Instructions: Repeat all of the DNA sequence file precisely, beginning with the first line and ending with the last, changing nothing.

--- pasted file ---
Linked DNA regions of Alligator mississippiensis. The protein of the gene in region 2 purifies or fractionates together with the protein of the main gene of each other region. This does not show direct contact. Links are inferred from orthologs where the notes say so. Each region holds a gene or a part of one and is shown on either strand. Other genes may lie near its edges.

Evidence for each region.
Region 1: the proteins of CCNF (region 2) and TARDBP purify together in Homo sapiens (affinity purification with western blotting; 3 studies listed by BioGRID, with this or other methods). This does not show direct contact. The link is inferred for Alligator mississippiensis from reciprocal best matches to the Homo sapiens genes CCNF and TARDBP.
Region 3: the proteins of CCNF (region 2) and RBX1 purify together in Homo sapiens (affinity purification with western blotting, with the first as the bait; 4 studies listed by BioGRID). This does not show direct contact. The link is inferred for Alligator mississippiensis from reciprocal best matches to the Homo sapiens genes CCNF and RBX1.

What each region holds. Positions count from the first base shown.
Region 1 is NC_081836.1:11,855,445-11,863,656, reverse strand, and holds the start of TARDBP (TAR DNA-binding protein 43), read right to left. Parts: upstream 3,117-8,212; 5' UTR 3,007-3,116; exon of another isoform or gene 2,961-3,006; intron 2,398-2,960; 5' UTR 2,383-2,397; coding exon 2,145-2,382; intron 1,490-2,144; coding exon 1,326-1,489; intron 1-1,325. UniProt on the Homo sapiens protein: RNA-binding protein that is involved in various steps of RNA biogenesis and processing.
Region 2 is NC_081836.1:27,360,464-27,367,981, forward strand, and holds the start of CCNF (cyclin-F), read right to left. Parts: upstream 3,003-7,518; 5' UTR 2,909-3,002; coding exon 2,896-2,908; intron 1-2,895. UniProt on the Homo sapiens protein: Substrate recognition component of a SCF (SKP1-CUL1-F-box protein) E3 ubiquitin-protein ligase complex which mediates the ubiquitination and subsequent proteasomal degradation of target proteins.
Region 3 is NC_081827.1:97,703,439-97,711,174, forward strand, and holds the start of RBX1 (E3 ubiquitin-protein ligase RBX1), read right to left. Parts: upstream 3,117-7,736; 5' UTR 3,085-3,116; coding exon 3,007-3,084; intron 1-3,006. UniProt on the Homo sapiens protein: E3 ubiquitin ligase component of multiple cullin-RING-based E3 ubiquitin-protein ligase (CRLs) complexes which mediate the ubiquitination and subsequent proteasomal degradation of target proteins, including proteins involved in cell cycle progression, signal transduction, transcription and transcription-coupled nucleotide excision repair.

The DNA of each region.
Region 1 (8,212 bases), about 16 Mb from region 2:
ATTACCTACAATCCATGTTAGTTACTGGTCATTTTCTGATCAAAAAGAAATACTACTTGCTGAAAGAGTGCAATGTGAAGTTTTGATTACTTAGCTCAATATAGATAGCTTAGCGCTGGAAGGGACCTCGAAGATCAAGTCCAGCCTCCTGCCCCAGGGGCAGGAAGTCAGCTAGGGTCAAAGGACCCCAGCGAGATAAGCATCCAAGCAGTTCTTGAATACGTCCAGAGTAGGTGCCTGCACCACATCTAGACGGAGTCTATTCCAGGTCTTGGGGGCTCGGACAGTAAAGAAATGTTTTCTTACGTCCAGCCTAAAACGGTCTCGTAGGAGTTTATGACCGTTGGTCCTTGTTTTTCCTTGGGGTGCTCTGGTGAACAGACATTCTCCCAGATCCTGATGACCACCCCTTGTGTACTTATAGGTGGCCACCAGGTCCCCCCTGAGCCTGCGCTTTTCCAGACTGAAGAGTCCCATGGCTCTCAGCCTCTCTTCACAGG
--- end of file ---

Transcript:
Linked DNA regions of Alligator mississippiensis. The protein of the gene in region 2 purifies or fractionates together with the protein of the main gene of each other region. This does not show direct contact. Links are inferred from orthologs where the notes say so. Each region holds a gene or a part of one and is shown on either strand. Other genes may lie near its edges.

Evidence for each region.
Region 1: the proteins of CCNF (region 2) and TARDBP purify together in Homo sapiens (affinity purification with western blotting; 3 studies listed by BioGRID, with this or other methods). This does not show direct contact. The link is inferred for Alligator mississippiensis from reciprocal best matches to the Homo sapiens genes CCNF and TARDBP.
Region 3: the proteins of CCNF (region 2) and RBX1 purify together in Homo sapiens (affinity purification with western blotting, with the first as the bait; 4 studies listed by BioGRID). This does not show direct contact. The link is inferred for Alligator mississippiensis from reciprocal best matches to the Homo sapiens genes CCNF and RBX1.

What each region holds. Positions count from the first base shown.
Region 1 is NC_081836.1:11,855,445-11,863,656, reverse strand, and holds the start of TARDBP (TAR DNA-binding protein 43), read right to left. Parts: upstream 3,117-8,212; 5' UTR 3,007-3,116; exon of another isoform or gene 2,961-3,006; intron 2,398-2,960; 5' UTR 2,383-2,397; coding exon 2,145-2,382; intron 1,490-2,144; coding exon 1,326-1,489; intron 1-1,325. UniProt on the Homo sapiens protein: RNA-binding protein that is involved in various steps of RNA biogenesis and processing.
Region 2 is NC_081836.1:27,360,464-27,367,981, forward strand, and holds the start of CCNF (cyclin-F), read right to left. Parts: upstream 3,003-7,518; 5' UTR 2,909-3,002; coding exon 2,896-2,908; intron 1-2,895. UniProt on the Homo sapiens protein: Substrate recognition component of a SCF (SKP1-CUL1-F-box protein) E3 ubiquitin-protein ligase complex which mediates the ubiquitination and subsequent proteasomal degradation of target proteins.
Region 3 is NC_081827.1:97,703,439-97,711,174, forward strand, and holds the start of RBX1 (E3 ubiquitin-protein ligase RBX1), read right to left. Parts: upstream 3,117-7,736; 5' UTR 3,085-3,116; coding exon 3,007-3,084; intron 1-3,006. UniProt on the Homo sapiens protein: E3 ubiquitin ligase component of multiple cullin-RING-based E3 ubiquitin-protein ligase (CRLs) complexes which mediate the ubiquitination and subsequent proteasomal degradation of target proteins, including proteins involved in cell cycle progression, signal transduction, transcription and transcription-coupled nucleotide excision repair.

The DNA of each region.
Region 1 (8,212 bases), about 16 Mb from region 2:
ATTACCTACAATCCATGTTAGTTACTGGTCATTTTCTGATCAAAAAGAAATACTACTTGCTGAAAGAGTGCAATGTGAAGTTTTGATTACTTAGCTCAATATAGATAGCTTAGCGCTGGAAGGGACCTCGAAGATCAAGTCCAGCCTCCTGCCCCAGGGGCAGGAAGTCAGCTAGGGTCAAAGGACCCCAGCGAGATAAGCATCCAAGCAGTTCTTGAATACGTCCAGAGTAGGTGCCTGCACCACATCTAGACGGAGTCTATTCCAGGTCTTGGGGGCTCGGACAGTAAAGAAATGTTTTCTTACGTCCAGCCTAAAACGGTCTCGTAGGAGTTTATGACCGTTGGTCCTTGTTTTTCCTTGGGGTGCTCTGGTGAACAGACATTCTCCCAGATCCTGATGACCACCCCTTGTGTACTTATAGGTGGCCACCAGGTCCCCCCTGAGCCTGCGCTTTTCCAGACTGAAGAGTCCCATGGCTCTCAGCCTCTCTTCACAGG